Published: March 9th 2011March 9th 2011
I realize I'm over a month behind on blogs - but that's what you get with minimal electricity and even less access to internet. So here goes.
Monday 1-31 to Saturday 2-5
Off to the beaches for some relaxation time in the sun! After Chiang Mai, it took 2 days time to get an overnight train to Bangkok (THE slowest frickin’ train ever – I could have ridden my bike faster!); find our way along Bangkok’s new elevated train, and catch a flight down to Phuket Island, then take a ridiculously long bus ride into town (the buses from the airport are a scam – they just take you out of your way to a travel agency to try and sell you something; what should be a 30 min ride turns into a couple hours). Sadly, Nick lost his Kindle on the plane, but we also got rid of some excess clothes and supplies, so we’re traveling a little lighter overall. [Nick Note: Note to Kindle. I miss you.] The hotel we had originally booked in Phuket town was a disaster and we ended up spending all night trying to find another one, which was not an easy task given
that it’s now high season and Chinese New Year, so everything was booked up. [Nick Note: If you ever travel to Thailand don’t stay in Phuket town it is a dump. We thought it would be a good place to explore the beaches during the day but we were wrong.] We were hoping to see some of the fireworks and parades for the new year, but either we missed them or they just don’t really celebrate it here. We could hear kids setting of small fireworks, but we never saw much of a display or any other celebrations (although he mall of course, was decorated to the nines in pink rabbits).
We finally found an available guest house in the largest beach town, Patong, and began our 3 days of beach leisure (Milena, you would be proud). We rented a scooter and really enjoyed motoring round the west coast of the island. [Nick Note: Patong is extremely crowded, maybe not Coney Island photo crowded, but back to back to back beach chairs which are rented out at $3.33 a day. You swim in a roped off area because the rest if for people renting jet skis and boats. A
seemingly popular activity (since there are many operators) is parasailing. We timed how long a $33 parasail ride lasted and the longest was 8 minutes and the shortest was only 2 minutes for $33, at that rate for time ($1000/hour) you could make an argument that parasailing in Thailand cost more than a high-scale hooker! (Or so I hear :-) If you go to Phuket we tried about 5 beaches and the best one was Kamala beach, very pretty less crowds and we used the Marriott Courtyard beach chairs for $3.33 which included a towel, water, access to beach equipment like boogie boards and a fresh shower at the end.] It’s kind of crazy to see all these signs and posting about tsunami warning zones and evacuation routes. It was a nice drive, a little like CA-1. We hung out at Patong Beach – the tourist mecca of Phuket. It looked like a mini-Vegas but with more girlie bars than Casinos. (As a side note, the sex trade seems really creepy here. It definitely fits the stereotype of scantily-clad unhappy looking Asian women hanging out of the front of bars, calling out to passersby and creepy middle-aged white men with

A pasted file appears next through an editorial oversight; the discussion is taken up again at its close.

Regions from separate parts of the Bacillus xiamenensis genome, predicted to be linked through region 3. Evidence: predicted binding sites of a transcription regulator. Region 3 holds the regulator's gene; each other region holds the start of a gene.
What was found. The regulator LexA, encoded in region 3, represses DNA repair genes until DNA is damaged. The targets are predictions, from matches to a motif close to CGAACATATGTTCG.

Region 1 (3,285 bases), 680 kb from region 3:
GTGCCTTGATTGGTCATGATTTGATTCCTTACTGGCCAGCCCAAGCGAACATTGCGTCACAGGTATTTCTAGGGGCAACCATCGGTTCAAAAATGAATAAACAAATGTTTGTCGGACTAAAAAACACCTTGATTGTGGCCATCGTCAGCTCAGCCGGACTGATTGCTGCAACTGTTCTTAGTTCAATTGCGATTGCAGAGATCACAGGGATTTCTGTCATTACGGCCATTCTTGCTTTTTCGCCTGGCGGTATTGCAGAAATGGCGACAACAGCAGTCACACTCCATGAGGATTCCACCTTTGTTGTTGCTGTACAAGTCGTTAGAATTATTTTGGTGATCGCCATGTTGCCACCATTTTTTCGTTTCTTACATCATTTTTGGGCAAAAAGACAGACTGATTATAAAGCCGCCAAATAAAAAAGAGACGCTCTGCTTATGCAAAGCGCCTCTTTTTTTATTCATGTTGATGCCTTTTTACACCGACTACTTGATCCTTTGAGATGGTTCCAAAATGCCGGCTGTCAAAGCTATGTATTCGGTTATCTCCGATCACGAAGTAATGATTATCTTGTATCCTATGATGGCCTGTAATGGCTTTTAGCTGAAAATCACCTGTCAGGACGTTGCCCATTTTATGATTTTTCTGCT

young Thai girls on their arm. Our hotel, as with many others, advertised rooms by the hour and had a “no charge” policy for extra female guests.) Bang Tao, Karon and Kata beaches were also very pretty (and crowded) but we by far liked Kamala beach the best. The long white sandy beaches gently slopped into clear blue water that was as flat as glass! Incredibly picturesque and the water was so nice! While it was hot on land, the warm 70 degree water was nice and refreshing (what up SoCal beaches?!). We spent our afternoons just being beach bums – swimming, reading, swimming, napping – it was so nice!
There were tiny little jellies floating in the water, though, so we got a lot of stings. Not too bad, just small stings. I did try my hand at body boarding – only caught one really good wave, though Nick had several nice, long rides. And we learned that tacos are WAY overpriced here ($6 for a single taco; are you f’n kidding me?!) and not very good but the sidewalk crepes (bananas and peanut butter) are TOTALLY worth their $1.33 price tag! The people watching was really good
too. Tons of European tourists, all of whom love to wear thongs (men included) and go topless. In fact, the old fat, hairy men in speedos never failed to crack me up. And the amount of old, leathery, wrinkly bodies was amazing!
One of the most interesting things to me about Thailand’s beaches is the tide; no wonder people didn’t see the tsunami coming in 2004. The water level changes about 6 feet or so between high tide & low tide. Which really isn’t that big a deal except that the slope of the beach out to open waters is so shallow! A difference of 6 feet means you can walk about almost a kilometer at low tide! It’s a little creepy…I was definitely hesitant to get on the beach when I saw how low low tide was! I kept telling Nick, if you see the water move out really far, RUN! Which is kind of pointless because, frankly, you’d be screwed on these beaches if there was a tsunami – everything is at sea level and there’s really no way to get up into the hills quickly. Fortunately for Thailand, the beaches and resorts seem to have rebounded
quite well from the tsunami and there are loads of people here taking advantage of the beautiful beaches. The one down side is that while Thailand is good at recycling glass and plastic bottles, there is still tons of plastic debris and trash along its beaches and pooling around the shores :o(
There are more photos below